A ratings agency on Monday welcomed efforts by Vietnamese banks to beef up their capital buffers but said lenders may have to do more to shield themselves from losses amid the country's economic troubles.
Fitch Ratings said Vietnam's lenders are thinly-capitalized compared with their regional peers, although credit growth has eased this year and banks have received capital injections.
"Banks in general continue to target rapid growth in a country where credit reached 120 percent of GDP at end-2010, high by emerging market standards," Mikho Irawady, of Fitch in Singapore, said in a statement.
"This exposes the banks to sharp deterioration in asset quality should the already difficult operating environment take a turn for the worse."
Fitch said a greater buffer was needed to protect banks from potential losses, and allow for future expansion.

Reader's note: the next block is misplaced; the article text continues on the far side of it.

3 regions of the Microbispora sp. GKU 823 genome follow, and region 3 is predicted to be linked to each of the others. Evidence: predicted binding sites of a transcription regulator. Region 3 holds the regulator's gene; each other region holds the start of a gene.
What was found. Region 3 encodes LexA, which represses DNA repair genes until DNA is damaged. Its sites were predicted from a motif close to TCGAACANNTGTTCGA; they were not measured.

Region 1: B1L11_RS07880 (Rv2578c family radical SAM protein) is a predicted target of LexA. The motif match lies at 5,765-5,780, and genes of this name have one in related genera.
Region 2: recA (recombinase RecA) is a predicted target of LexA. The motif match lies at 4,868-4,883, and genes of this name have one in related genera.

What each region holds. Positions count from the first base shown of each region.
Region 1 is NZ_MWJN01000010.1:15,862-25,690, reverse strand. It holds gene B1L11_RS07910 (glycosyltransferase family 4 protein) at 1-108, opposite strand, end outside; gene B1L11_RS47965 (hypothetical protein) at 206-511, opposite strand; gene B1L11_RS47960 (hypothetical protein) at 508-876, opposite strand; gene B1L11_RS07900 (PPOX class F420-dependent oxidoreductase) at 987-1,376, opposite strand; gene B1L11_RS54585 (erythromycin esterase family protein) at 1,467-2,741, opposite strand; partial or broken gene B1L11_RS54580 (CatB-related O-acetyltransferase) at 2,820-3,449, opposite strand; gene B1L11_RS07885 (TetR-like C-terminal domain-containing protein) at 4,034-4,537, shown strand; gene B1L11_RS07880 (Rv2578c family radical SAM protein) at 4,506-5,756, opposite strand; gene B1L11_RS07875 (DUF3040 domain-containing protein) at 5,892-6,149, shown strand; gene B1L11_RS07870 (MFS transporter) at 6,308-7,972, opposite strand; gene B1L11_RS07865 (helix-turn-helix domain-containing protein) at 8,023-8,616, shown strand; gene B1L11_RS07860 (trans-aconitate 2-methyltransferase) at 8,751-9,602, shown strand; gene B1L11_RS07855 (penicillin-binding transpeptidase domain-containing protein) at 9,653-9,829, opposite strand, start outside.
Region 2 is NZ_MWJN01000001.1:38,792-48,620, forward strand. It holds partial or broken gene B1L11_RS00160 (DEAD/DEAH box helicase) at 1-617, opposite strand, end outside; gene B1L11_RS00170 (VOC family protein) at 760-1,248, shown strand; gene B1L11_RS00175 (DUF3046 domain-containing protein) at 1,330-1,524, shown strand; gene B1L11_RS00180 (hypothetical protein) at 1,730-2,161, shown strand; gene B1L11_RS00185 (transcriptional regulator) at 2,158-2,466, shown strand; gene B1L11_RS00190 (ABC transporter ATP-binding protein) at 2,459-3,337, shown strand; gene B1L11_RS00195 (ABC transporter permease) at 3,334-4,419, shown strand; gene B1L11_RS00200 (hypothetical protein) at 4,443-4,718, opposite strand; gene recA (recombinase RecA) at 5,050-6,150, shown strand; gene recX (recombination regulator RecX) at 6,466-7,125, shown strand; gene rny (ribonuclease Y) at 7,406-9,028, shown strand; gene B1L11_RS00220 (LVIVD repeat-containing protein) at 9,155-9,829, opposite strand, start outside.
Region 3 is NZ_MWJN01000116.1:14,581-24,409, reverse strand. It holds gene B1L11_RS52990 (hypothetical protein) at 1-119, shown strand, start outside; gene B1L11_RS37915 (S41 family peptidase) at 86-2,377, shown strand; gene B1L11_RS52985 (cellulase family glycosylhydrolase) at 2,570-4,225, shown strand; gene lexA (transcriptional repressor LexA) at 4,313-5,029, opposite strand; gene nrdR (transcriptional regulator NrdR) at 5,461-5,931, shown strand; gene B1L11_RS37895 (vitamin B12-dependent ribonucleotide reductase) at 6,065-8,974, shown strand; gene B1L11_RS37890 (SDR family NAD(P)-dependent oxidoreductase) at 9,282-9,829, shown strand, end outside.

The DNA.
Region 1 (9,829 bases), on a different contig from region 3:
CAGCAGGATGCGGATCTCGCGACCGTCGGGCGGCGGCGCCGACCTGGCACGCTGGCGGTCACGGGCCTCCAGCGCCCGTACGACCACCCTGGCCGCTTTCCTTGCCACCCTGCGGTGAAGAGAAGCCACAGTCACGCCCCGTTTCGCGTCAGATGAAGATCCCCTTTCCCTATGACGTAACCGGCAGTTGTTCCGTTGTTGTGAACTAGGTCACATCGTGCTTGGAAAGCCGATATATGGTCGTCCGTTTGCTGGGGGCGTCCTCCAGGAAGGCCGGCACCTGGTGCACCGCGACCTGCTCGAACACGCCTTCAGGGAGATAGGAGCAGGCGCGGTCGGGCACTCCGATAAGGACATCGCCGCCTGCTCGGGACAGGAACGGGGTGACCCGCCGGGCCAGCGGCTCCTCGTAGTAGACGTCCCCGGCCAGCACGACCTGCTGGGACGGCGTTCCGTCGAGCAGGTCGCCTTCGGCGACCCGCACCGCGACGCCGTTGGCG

In the latest equity boost to a Vietnamese bank, Japan's Mizuho Corporate Bank said on September 30 that it would buy a 15 percent stake in Vietnam's largest bank by market capitalization, the Joint Stock Commercial Bank for Foreign Trade of Vietnam (Vietcombank).
Several other overseas financial institutions hold strategic stakes in Vietnamese banks.
Analysts have expressed concern the amount of bad loans held by Vietnamese banks is higher than officially reported, and that the country's struggling smaller financial institutions should be consolidated.
Long focused on growth, Vietnam in February shifted its attention to stabilising an economy beset by double-digit consumer price rises, dwindling foreign reserves and a weakening currency.
Measures included raising key interest rates, vowing to cut state spending, and ordering that growth in credit stays below 20 percent.